The coach turned teacher, turned mom, turned tutor, and Teachers Pay Teachers Author.
There are a lot of teachers out there who blog and go on about how they love the kids. Don’t get me wrong I like kids and I am truly talented at working with them, but I didn’t become a teacher because they are so cute. It’s where my talent is. I’m passionate about helping kids understand academic subjects in school so they can pursue their big dreams.
Where I Started
My roots as a teacher began when I started as a student instructor at my gymnastics studio at 13 years old. I loved the sport and even though I wasn’t very good as a gymnast I found I was great as a coach. I could find new ways to explain skills to students. I loved to watch them get a trick they worked hard on. I love it so much that I still coach a few hours a week to this day.
Finding My Career
After college, I floated around trying to figure out how to use my BLA. I worked as a barista at Starbucks, where I met my husband. I left to teach at daycare until I earned my teaching license. Once I had my teaching license I worked as a paraprofessional in a public school while I earned my master’s degree.
Getting my master’s degree did not guarantee me my own classroom. I spent years bouncing to different long-term sub positions. I was always second in line for landing a permanent job. It was frustrating and heartbreaking.
My Dream Job
I finally found a school that had an amazing culture. The administration was helpful and supportive. There were supplies for projects and the classes were never bigger than 15 kids. I was a learning center teacher there. About half the population of the school was on an IEP, however, in this school accommodations were universal. No one was singled out. I worked with every student who needed help with any assignment in the 5/6th grade classrooms.
Fast forward a few years. While I was pregnant with my baby I found out I would be taking over our school lead teacher’s classroom. She was leaving the classroom to focus her attention on administration tasks as Assistant Head of School. I was finally going to have my own room after maternity leave. Knowing this made it easier to return to work after my baby boy was born.
I finished off the school year in the position I had been waiting for, classroom teacher. I was in the groove of correcting work, setting assignments, being a mom, getting housework done, and handling daycare.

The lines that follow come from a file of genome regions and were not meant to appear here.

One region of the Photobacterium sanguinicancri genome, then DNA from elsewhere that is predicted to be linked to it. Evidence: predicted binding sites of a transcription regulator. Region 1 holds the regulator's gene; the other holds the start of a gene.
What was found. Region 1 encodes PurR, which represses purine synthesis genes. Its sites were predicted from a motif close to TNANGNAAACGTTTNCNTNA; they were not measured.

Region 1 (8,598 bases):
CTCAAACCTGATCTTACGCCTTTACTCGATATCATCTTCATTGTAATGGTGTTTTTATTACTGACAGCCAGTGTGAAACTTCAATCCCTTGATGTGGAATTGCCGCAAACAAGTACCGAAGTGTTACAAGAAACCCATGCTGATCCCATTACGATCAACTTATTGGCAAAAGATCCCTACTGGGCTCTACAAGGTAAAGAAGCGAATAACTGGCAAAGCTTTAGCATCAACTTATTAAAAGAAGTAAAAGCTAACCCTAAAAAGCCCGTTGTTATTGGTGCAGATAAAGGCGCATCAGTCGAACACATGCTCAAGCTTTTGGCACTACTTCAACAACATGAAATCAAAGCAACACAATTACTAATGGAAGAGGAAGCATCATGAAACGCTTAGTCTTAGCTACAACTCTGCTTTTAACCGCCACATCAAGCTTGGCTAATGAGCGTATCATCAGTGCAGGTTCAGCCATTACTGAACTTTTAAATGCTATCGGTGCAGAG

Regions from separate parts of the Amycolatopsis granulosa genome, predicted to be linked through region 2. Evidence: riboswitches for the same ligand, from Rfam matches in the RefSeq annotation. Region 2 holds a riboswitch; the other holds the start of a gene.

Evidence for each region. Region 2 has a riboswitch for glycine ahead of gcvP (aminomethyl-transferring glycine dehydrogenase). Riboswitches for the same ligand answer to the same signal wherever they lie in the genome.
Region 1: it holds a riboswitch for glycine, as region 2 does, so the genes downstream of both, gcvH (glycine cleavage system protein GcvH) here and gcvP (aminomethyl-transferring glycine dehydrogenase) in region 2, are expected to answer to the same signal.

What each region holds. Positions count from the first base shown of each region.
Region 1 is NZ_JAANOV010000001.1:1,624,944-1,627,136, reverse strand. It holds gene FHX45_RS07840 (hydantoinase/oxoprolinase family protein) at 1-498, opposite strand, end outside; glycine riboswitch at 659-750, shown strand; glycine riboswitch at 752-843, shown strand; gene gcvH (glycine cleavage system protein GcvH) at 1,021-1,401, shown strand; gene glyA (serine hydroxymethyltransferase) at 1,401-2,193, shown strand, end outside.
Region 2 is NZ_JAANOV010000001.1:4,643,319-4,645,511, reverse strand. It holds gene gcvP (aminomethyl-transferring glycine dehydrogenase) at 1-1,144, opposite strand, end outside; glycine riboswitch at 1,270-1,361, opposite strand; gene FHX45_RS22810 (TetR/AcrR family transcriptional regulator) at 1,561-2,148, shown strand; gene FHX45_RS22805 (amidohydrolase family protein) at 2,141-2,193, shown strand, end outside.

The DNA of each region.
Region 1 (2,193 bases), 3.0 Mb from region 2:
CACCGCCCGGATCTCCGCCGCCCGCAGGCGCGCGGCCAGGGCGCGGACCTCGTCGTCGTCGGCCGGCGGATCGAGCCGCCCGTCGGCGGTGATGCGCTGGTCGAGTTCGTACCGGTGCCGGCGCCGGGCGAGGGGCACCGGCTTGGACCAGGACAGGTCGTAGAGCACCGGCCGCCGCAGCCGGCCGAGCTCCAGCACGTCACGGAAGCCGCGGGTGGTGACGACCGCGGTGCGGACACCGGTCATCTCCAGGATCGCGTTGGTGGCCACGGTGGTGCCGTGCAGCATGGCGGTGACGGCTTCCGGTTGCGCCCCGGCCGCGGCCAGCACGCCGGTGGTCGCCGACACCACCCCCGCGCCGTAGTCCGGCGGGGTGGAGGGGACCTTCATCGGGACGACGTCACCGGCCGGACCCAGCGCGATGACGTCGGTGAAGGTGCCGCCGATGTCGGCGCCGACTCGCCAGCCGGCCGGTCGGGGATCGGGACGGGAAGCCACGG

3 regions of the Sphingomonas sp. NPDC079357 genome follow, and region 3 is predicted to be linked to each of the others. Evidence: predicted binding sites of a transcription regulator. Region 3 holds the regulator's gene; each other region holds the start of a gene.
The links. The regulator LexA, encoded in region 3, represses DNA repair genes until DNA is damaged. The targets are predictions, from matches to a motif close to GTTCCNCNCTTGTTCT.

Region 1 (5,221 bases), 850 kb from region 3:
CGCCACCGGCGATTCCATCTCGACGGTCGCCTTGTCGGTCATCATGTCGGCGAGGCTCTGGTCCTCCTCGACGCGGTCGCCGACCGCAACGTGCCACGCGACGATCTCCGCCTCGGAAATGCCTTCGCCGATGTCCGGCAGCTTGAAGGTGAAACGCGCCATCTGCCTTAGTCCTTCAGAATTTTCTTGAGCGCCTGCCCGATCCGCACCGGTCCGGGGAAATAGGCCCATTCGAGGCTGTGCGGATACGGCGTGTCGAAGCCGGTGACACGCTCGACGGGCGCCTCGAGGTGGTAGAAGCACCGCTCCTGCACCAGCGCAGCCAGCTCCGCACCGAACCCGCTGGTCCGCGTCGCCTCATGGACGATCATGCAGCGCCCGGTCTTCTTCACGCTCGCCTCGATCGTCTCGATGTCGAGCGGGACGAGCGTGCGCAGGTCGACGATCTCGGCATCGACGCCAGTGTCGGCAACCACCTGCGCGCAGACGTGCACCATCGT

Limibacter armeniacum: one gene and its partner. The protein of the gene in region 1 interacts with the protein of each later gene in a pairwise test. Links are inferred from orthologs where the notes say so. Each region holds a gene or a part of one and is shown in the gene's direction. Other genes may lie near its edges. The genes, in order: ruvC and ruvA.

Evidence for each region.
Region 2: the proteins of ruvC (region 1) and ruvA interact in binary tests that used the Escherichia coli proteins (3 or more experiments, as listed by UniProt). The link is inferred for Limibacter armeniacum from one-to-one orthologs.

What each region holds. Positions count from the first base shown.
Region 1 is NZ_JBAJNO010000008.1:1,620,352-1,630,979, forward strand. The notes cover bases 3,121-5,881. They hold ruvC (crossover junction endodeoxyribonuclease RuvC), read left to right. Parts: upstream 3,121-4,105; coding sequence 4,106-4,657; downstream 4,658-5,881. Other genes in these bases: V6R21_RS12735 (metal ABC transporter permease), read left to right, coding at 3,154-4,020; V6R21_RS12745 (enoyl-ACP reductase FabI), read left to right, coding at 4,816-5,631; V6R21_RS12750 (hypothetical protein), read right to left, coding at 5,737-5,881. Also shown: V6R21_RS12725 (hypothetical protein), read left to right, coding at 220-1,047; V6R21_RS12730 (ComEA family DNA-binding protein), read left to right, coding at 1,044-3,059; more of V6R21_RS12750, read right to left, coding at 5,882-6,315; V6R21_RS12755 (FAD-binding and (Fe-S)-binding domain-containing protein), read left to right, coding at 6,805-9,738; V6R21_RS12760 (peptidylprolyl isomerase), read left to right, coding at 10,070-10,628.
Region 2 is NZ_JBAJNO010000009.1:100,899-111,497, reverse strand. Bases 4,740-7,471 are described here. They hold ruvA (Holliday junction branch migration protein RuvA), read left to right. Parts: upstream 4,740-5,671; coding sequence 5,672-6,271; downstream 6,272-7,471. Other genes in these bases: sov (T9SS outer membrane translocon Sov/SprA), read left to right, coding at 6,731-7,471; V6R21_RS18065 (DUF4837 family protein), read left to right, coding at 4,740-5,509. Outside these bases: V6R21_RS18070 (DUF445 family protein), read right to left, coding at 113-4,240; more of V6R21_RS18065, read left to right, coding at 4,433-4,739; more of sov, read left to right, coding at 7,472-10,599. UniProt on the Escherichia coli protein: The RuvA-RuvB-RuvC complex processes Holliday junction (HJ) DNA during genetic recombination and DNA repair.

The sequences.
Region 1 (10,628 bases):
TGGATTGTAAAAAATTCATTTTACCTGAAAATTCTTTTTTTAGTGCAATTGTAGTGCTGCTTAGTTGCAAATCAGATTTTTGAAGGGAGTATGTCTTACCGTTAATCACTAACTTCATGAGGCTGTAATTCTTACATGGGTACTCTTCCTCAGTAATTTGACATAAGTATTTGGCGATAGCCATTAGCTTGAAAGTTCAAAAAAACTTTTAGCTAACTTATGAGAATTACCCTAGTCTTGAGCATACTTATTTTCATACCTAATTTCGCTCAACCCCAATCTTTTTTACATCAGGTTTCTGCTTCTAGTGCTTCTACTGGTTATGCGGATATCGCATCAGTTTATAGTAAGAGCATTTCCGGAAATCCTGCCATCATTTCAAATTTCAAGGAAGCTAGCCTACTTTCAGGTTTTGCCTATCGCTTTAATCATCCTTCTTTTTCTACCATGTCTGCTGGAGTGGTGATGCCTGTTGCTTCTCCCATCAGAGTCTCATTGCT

Returning to work after summer break proved to be a harder experience. I had been coaching gymnastics for a few hours in the evenings. My baby was used to me leaving for short periods. He was still taking bottles while I coached. I had a full two weeks off from everything before school started. I thought it would be a nice break. I could really slow down and breathe.
Becoming A SAHM (Stay At Home Mom)
Once I returned to work he refused to take a bottle again. The most anyone got him to drink from a bottle was 1oz in a full workday. He was only 8 months. If you don’t have kids of your own I will tell you that he was not getting enough nutrients. The doctor checked for ear infections, we tried mixing milk into his food, and my job let him come in to nurse or let me leave early. (What an amazing flexible school, right?)
After 7 weeks of my baby just crying at daycare and barely holding it together for grandma I decided to leave my dream job, the job I had been waiting for for 10 years.
I was devastated about it, but I knew it was the right choice. I wasn’t doing anything well. I was panicked all the time about him eating. He was stressed and sad, I was worried, and my students were not getting the teacher they deserved. I knew it would be hard on us financially, but cutting expenses would be worth it to be there for my baby.
It’s been just over a year since I made that decision. I spent last year focused on the baby and the house. As Covid-19 shut everything down, I know teaching online with a toddler at home would have been close to impossible. It only confirmed that I was glad we were home together.
A New Path and Project
Before Covid-19, I had wanted to try to return to the classroom in the fall of 2020, but we decided to wait. I have asthma which makes me high risk and my toddler was not ready for a transition back to daycare.
But I was ready to start something.
My sister had told me once that there were other ways I could teach. There were other paths I could take. It was time to explore these other options.
That brings me here. I am working as a tutor to help some students who need extra support in remote and hybrid learning. I am also working on putting some of the best lessons I ever taught on Teachers pay Teachers. I am raising my separation anxiety toddler full time, while I apply my teaching knowledge in whole new ways.